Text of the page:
I’ve read this article a long time ago. It’s an interesting perspective, but I do not constrain the work of writing code to dry logic.
I understand the author’s feelings when he writes, “While code may not be art, it can be artistic”. Neither do I view code itself as fulfilling, though well-designed code can be artistic.
The process of designing well-designed code is what gives me a sense of fulfillment. I stitch my best designwork into every tapestry. Then I learn from my mistakes.
Code is not art, though it can be artistic.
Code design is art.
Writing code involves code design. For me, the two are inseparable.
I think this post at lesscode.org makes an excellent point.
Today, I found on two interesting articles on joel.reddit.com, detailing experiences for and against different aspects of the Microsoft work culture.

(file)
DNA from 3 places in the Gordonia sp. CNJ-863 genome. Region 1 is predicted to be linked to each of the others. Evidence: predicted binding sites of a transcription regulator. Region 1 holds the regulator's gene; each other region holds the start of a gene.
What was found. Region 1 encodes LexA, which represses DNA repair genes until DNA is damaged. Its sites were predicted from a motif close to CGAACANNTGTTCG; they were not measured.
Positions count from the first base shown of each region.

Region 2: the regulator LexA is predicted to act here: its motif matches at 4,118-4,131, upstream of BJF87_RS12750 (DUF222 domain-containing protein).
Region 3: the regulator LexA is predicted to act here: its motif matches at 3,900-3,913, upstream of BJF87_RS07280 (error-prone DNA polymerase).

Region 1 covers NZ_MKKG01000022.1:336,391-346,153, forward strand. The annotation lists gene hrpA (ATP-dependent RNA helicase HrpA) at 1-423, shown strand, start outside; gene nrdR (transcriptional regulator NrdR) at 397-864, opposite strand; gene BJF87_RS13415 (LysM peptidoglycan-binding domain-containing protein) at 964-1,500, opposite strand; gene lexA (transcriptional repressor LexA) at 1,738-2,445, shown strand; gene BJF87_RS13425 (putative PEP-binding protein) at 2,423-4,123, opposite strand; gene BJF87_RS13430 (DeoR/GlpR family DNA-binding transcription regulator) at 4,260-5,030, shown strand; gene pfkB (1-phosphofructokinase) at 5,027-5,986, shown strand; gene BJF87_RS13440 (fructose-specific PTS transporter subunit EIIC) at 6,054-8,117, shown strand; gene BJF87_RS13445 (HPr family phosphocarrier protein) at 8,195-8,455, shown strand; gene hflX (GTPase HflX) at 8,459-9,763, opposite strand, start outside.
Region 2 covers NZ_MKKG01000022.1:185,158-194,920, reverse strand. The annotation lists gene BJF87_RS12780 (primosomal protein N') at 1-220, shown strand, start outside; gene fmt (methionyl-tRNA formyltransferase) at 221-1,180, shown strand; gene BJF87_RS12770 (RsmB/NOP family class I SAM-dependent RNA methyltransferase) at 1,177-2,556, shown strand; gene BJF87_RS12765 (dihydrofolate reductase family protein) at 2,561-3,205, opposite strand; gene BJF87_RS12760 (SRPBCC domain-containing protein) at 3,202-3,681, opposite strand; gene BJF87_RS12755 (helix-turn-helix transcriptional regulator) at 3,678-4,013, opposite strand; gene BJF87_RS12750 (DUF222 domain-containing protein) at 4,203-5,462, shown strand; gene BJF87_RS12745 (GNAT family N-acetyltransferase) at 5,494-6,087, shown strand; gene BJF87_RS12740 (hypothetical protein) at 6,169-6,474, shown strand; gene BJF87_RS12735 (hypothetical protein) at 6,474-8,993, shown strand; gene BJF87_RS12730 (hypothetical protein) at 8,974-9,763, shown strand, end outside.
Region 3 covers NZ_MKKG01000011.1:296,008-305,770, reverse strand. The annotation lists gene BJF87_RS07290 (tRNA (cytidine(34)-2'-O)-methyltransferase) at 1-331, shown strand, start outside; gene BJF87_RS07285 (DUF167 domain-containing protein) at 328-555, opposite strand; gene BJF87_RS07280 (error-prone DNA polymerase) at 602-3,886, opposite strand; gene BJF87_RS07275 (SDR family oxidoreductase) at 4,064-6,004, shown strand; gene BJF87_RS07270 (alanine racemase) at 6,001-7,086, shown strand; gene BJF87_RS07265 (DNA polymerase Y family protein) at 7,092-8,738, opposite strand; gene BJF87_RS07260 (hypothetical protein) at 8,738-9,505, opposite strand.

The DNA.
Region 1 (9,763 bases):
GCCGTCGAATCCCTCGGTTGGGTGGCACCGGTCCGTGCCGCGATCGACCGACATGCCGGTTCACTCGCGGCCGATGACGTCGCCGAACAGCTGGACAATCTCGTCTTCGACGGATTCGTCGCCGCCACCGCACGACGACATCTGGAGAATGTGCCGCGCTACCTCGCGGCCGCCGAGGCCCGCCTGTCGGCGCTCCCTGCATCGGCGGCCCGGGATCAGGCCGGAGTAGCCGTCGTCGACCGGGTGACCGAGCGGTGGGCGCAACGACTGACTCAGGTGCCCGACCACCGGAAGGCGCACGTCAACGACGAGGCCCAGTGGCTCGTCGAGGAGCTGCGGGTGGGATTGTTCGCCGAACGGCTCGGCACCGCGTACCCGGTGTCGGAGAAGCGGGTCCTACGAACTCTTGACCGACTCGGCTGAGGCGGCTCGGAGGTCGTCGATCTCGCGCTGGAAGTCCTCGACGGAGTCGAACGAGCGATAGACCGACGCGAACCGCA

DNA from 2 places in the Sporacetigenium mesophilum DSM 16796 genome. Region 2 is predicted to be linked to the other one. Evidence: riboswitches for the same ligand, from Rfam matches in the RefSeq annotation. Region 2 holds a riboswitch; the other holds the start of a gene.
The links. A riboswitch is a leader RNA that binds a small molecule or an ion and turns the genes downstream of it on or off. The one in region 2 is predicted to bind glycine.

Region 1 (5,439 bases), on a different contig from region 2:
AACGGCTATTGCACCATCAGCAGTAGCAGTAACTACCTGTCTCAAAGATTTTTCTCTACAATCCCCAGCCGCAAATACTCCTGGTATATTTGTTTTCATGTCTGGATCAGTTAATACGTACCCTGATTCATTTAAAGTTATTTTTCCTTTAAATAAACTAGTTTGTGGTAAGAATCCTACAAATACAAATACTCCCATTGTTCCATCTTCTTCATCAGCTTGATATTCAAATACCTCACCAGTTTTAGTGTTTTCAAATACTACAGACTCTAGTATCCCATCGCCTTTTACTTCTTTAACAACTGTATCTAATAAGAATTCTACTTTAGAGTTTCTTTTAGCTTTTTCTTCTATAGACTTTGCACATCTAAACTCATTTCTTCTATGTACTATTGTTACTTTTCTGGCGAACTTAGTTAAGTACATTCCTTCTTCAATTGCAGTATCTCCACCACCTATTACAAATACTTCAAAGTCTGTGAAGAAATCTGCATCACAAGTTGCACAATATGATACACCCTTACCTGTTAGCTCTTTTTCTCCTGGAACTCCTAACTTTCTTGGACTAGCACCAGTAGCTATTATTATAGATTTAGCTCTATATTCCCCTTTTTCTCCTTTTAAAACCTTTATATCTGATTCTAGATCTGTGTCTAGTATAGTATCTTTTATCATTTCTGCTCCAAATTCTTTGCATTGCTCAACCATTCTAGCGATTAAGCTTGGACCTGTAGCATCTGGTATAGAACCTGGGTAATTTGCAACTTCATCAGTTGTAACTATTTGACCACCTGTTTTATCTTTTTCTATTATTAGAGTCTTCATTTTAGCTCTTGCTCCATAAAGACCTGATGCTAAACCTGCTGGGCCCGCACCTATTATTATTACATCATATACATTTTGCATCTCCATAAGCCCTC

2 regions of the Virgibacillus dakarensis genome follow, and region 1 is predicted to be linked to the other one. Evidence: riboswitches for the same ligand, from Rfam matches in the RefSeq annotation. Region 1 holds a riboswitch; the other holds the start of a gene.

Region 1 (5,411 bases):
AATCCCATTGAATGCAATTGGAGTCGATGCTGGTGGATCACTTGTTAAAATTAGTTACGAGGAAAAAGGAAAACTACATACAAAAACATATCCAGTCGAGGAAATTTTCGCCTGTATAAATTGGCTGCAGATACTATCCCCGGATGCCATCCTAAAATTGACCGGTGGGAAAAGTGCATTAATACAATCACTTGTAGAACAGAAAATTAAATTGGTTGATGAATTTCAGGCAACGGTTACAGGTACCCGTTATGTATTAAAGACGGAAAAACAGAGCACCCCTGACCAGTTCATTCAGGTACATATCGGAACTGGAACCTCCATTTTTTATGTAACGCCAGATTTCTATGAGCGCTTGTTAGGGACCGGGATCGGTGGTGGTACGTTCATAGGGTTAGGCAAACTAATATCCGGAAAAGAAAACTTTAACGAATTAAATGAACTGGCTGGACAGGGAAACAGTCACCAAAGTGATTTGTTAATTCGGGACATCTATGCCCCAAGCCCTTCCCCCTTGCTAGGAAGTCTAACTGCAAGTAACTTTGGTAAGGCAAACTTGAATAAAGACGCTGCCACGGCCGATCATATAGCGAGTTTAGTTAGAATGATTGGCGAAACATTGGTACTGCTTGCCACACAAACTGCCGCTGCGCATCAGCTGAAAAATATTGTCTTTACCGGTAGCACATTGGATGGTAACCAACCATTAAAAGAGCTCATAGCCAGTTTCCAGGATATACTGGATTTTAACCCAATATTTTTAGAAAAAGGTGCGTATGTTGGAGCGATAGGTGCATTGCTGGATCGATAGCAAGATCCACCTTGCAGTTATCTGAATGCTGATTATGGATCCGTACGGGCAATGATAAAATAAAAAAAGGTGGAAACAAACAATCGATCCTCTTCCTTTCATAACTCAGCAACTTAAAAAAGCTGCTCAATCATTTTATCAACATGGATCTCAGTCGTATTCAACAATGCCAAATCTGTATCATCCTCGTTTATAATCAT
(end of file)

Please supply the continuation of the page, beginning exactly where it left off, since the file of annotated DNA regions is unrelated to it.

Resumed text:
I like joel.reddit.com.
Interesting contrast here.
But I think that IDE’s aren’t the only frontier of progress. The ruby on rails framework takes the informality of the ruby language seriously. This informal ease with which ruby can “write” code on-the-fly is what helped David Heinemeier Hansson start writing the rails framework, and it is responsible for a lot of the rails magic.
Statically typed syntax has a lot of formality in the expression that would simply make a rails-like framework hard or impossible to write.
Formality is inherent in statically typed languages. This is Groovy will help Java immensely.